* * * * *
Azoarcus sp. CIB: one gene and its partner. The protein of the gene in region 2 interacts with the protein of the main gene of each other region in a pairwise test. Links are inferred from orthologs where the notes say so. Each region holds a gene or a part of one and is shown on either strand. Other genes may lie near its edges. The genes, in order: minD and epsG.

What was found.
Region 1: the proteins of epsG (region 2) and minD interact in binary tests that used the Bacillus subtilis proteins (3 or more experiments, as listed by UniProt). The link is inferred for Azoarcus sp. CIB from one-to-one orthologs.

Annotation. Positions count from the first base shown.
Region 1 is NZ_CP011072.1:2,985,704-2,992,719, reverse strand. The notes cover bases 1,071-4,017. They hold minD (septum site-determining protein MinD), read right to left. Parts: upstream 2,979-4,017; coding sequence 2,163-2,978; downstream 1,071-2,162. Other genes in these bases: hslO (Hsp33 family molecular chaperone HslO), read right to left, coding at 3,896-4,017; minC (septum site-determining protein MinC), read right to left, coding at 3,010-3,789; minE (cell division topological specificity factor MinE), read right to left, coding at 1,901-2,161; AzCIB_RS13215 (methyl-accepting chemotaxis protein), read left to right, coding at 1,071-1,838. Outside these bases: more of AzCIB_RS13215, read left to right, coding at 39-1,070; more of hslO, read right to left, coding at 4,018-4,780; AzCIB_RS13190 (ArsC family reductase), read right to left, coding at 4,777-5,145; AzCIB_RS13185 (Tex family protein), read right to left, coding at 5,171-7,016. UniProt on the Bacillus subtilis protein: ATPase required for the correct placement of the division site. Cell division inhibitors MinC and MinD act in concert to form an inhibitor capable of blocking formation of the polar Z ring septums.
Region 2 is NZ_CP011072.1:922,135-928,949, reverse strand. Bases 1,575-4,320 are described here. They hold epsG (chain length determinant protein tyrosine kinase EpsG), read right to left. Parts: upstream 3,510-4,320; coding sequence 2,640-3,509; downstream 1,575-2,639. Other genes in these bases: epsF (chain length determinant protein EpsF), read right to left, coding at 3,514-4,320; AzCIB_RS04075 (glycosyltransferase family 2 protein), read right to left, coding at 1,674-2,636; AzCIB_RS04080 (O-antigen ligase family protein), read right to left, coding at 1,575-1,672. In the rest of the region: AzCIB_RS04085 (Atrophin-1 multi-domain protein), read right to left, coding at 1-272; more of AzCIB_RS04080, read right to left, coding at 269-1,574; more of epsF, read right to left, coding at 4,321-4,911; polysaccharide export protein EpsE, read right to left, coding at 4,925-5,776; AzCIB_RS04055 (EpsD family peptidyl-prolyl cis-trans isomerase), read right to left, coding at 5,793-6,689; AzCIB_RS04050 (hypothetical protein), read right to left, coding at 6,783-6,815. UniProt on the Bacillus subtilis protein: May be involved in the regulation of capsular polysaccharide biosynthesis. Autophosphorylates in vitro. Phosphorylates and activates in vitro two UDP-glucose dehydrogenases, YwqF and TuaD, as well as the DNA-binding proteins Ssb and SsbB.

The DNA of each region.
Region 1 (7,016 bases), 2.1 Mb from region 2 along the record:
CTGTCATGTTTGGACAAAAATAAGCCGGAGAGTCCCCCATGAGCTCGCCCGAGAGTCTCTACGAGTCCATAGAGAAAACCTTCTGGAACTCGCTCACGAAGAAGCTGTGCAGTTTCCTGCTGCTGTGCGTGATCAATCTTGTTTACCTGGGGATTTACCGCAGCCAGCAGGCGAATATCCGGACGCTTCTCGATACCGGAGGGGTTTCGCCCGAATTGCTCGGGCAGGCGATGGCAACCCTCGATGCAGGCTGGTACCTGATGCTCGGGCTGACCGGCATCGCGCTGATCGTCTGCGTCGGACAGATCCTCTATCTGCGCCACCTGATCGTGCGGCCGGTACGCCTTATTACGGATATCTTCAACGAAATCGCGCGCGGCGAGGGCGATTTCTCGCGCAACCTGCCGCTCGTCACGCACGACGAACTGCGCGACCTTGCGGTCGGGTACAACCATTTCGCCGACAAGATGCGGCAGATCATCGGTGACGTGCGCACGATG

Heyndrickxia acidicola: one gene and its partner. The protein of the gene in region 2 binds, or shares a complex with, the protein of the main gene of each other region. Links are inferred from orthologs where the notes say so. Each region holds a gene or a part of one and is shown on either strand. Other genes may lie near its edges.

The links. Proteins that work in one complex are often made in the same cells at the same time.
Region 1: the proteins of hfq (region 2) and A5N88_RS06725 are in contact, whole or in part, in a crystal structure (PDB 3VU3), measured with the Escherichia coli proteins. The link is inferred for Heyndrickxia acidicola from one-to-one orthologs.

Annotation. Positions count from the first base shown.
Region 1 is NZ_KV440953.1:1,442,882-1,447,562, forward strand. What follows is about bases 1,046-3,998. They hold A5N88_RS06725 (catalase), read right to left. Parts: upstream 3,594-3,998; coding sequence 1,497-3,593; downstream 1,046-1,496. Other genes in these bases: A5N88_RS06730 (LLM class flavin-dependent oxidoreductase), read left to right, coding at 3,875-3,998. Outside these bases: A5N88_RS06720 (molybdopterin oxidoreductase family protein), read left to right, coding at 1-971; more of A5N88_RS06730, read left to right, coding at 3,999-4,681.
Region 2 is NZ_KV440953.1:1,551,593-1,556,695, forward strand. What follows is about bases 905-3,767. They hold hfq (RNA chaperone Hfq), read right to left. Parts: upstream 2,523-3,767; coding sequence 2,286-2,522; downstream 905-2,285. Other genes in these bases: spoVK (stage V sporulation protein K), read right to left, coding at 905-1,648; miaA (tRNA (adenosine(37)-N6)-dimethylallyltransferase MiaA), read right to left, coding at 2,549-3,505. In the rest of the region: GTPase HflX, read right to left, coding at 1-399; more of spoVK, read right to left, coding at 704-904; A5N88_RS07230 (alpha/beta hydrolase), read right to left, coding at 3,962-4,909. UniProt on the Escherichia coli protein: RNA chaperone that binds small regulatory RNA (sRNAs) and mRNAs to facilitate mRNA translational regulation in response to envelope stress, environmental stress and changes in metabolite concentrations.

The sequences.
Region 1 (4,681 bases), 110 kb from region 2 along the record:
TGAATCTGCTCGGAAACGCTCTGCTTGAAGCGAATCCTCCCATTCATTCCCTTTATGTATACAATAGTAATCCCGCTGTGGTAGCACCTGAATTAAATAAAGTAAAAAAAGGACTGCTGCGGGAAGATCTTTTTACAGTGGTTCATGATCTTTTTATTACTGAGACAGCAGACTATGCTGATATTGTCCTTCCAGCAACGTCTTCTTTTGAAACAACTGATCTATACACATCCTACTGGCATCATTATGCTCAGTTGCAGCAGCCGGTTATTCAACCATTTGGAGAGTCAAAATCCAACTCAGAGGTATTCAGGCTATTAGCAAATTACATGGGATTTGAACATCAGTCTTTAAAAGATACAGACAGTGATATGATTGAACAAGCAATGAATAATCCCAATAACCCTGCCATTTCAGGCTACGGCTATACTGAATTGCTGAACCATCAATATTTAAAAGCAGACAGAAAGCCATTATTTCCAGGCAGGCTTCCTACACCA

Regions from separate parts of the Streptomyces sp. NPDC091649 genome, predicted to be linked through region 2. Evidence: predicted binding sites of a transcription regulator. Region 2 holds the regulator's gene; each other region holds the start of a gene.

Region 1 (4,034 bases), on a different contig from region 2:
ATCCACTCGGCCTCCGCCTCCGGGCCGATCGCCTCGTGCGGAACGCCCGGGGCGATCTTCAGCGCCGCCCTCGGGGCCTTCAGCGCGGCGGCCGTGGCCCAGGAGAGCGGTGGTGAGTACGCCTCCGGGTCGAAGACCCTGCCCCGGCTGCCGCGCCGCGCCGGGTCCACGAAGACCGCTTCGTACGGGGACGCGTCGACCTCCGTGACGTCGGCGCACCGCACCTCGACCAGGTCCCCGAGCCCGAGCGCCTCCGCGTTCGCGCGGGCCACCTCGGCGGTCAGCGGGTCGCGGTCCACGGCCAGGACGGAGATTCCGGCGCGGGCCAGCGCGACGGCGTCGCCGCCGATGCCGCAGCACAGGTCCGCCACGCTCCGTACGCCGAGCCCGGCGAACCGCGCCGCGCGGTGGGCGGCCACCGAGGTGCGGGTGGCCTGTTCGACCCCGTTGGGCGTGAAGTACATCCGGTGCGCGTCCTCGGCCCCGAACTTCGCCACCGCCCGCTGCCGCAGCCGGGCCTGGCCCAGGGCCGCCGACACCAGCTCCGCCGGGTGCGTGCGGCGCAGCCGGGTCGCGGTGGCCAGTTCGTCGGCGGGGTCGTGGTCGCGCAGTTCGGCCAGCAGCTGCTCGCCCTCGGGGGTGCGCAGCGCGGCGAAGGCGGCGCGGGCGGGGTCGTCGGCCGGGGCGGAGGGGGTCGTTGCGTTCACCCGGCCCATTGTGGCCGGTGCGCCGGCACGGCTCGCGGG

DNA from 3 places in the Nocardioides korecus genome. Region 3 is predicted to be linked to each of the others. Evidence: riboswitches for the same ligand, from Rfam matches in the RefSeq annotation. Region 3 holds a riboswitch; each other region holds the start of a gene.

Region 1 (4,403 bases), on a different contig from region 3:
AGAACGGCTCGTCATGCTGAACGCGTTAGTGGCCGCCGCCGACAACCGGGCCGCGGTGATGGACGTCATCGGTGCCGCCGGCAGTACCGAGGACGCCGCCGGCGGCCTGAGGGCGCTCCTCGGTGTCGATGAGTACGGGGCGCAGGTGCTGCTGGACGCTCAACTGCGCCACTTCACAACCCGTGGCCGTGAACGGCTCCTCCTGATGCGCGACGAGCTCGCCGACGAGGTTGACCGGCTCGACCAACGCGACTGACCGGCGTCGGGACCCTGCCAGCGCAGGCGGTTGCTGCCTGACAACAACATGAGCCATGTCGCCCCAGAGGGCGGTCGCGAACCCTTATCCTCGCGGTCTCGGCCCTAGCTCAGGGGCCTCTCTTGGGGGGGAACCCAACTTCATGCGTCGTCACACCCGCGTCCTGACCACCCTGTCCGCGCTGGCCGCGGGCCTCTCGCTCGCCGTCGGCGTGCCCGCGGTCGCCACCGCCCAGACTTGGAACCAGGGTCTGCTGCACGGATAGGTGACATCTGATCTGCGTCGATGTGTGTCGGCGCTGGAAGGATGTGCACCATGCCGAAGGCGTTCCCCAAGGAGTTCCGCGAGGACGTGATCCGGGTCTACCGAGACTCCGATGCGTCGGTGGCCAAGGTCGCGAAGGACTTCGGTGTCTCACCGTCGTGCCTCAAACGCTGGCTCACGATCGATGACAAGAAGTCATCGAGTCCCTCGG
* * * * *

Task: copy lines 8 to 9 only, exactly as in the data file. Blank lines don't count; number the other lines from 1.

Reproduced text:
Region 1 (7,016 bases), 2.1 Mb from region 2 along the record:
CTGTCATGTTTGGACAAAAATAAGCCGGAGAGTCCCCCATGAGCTCGCCCGAGAGTCTCTACGAGTCCATAGAGAAAACCTTCTGGAACTCGCTCACGAAGAAGCTGTGCAGTTTCCTGCTGCTGTGCGTGATCAATCTTGTTTACCTGGGGATTTACCGCAGCCAGCAGGCGAATATCCGGACGCTTCTCGATACCGGAGGGGTTTCGCCCGAATTGCTCGGGCAGGCGATGGCAACCCTCGATGCAGGCTGGTACCTGATGCTCGGGCTGACCGGCATCGCGCTGATCGTCTGCGTCGGACAGATCCTCTATCTGCGCCACCTGATCGTGCGGCCGGTACGCCTTATTACGGATATCTTCAACGAAATCGCGCGCGGCGAGGGCGATTTCTCGCGCAACCTGCCGCTCGTCACGCACGACGAACTGCGCGACCTTGCGGTCGGGTACAACCATTTCGCCGACAAGATGCGGCAGATCATCGGTGACGTGCGCACGATG